Sessions Hints Tougher DOJ Stance on Recreational Pot

Attorney General Jeff Sessions says, “We are working our way through to a rational policy” on whether to give six states plus D.C. leeway in allowing recreational use of marijuana, which is banned by federal law.

Attorney General Jeff Sessions is hinting that the Justice Department may take a tougher stance on recreational marijuana in the near future. Such a policy change would have a significant impact on the five states and the District of Columbia that already allow the drug to be used for more than medicinal purposes, McClatchy Newspapers reports. California is scheduled to join that group on Jan. 1. Sessions previously indicated that he would continue the policy of former President Obama, which allows state officials leeway in how they deal with the drug as long as they meet certain standards, like keeping cannabis out of the hands of minors, keeping it from crossing into states where it isn’t legal and preventing drugged driving.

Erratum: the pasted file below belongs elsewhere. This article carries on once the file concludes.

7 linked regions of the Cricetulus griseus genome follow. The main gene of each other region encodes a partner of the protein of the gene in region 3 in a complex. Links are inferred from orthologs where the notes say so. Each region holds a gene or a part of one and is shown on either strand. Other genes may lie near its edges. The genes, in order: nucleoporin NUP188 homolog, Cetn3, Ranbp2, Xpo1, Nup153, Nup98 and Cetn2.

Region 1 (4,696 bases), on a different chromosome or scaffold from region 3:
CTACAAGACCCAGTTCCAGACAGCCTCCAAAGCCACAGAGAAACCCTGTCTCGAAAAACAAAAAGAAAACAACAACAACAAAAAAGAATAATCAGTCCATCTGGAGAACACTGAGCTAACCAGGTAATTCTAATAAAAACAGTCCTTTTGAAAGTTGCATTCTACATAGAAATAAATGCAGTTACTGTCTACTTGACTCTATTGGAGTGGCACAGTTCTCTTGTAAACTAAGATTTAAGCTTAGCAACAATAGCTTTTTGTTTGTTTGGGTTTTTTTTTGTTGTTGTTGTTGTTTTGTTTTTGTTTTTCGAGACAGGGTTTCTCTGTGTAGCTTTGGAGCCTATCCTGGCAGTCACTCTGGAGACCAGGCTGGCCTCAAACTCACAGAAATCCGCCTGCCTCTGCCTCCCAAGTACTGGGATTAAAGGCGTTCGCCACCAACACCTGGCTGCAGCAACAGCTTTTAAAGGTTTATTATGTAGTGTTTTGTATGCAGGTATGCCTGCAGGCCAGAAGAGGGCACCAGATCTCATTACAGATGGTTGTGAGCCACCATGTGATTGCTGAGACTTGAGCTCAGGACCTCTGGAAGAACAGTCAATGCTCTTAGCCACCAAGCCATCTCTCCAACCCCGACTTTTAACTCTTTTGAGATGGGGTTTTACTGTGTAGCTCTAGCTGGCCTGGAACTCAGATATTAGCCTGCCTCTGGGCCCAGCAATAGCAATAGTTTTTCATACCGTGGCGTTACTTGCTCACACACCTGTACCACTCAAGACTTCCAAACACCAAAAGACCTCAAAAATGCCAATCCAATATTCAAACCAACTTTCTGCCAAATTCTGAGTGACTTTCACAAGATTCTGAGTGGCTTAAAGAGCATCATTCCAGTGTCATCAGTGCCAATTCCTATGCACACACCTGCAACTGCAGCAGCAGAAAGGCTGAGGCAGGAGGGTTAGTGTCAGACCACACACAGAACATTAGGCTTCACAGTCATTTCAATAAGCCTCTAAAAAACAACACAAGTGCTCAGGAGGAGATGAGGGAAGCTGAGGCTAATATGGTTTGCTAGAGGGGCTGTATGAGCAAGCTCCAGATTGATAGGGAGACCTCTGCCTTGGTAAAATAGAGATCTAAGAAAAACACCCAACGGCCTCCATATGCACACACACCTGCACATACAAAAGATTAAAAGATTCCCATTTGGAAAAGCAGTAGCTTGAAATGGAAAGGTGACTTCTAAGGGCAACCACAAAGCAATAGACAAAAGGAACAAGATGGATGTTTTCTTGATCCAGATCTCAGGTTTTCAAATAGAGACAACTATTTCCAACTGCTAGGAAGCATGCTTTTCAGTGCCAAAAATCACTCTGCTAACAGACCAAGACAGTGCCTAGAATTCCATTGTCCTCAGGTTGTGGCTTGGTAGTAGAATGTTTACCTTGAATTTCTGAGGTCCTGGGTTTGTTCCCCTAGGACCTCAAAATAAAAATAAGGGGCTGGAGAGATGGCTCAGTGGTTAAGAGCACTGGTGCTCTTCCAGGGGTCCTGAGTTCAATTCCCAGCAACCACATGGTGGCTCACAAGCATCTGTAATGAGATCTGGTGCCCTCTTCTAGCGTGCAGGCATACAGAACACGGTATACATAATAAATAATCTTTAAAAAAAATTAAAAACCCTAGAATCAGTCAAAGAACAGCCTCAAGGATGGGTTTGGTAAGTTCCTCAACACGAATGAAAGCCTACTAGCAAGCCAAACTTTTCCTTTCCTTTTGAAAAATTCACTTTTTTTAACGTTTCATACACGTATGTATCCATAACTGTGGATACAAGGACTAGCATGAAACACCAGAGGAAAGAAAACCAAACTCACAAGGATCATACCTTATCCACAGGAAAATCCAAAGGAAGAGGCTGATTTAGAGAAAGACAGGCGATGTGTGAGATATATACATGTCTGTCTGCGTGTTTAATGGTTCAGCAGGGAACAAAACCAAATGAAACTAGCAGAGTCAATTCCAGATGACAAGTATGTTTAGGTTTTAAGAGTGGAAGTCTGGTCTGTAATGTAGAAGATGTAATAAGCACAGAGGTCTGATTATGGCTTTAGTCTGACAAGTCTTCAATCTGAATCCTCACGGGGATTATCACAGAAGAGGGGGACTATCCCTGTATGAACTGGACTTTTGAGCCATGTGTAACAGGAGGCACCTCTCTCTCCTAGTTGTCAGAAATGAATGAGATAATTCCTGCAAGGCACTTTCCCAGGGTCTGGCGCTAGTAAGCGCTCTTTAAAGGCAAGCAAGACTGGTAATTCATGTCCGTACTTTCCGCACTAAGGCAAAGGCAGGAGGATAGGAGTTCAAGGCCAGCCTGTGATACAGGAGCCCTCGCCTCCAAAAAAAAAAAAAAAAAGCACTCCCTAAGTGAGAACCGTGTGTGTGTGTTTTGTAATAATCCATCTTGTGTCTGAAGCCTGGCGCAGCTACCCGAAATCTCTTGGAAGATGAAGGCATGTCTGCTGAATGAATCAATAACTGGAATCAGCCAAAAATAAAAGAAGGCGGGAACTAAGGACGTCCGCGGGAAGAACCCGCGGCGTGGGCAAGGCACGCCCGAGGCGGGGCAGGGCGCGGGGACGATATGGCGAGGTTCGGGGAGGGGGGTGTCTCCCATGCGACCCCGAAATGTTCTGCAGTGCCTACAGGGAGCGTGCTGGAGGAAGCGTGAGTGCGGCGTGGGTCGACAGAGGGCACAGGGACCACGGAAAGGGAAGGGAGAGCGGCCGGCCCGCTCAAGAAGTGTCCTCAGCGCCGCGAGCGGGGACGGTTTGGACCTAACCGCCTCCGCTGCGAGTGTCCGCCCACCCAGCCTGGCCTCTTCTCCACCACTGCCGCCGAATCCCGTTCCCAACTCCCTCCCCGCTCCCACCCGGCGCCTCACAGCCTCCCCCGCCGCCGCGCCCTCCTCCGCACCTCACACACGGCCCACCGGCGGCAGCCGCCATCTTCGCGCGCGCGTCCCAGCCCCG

Marijuana remains illegal under federal law, and the Trump administration could crack down. “We are working our way through to a rational policy, but I don’t want to suggest in any way that this department believes that marijuana is harmless and people should not avoid it,” the attorney general said Wednesday, noting that DOJ was also considering how to deal with opiods and other drugs. As of January, recreational marijuana will be legal in Alaska, California, Colorado, the District of Columbia, Nevada, Oregon and Washington state. It will become legal in Massachusetts in July. In some of those jurisdictions, cannabis has become a significant industry. In Colorado, 2016 sales totaled $1.3 billion and provided the state with nearly $200 million in additional tax revenue, according to the state Department of Revenue.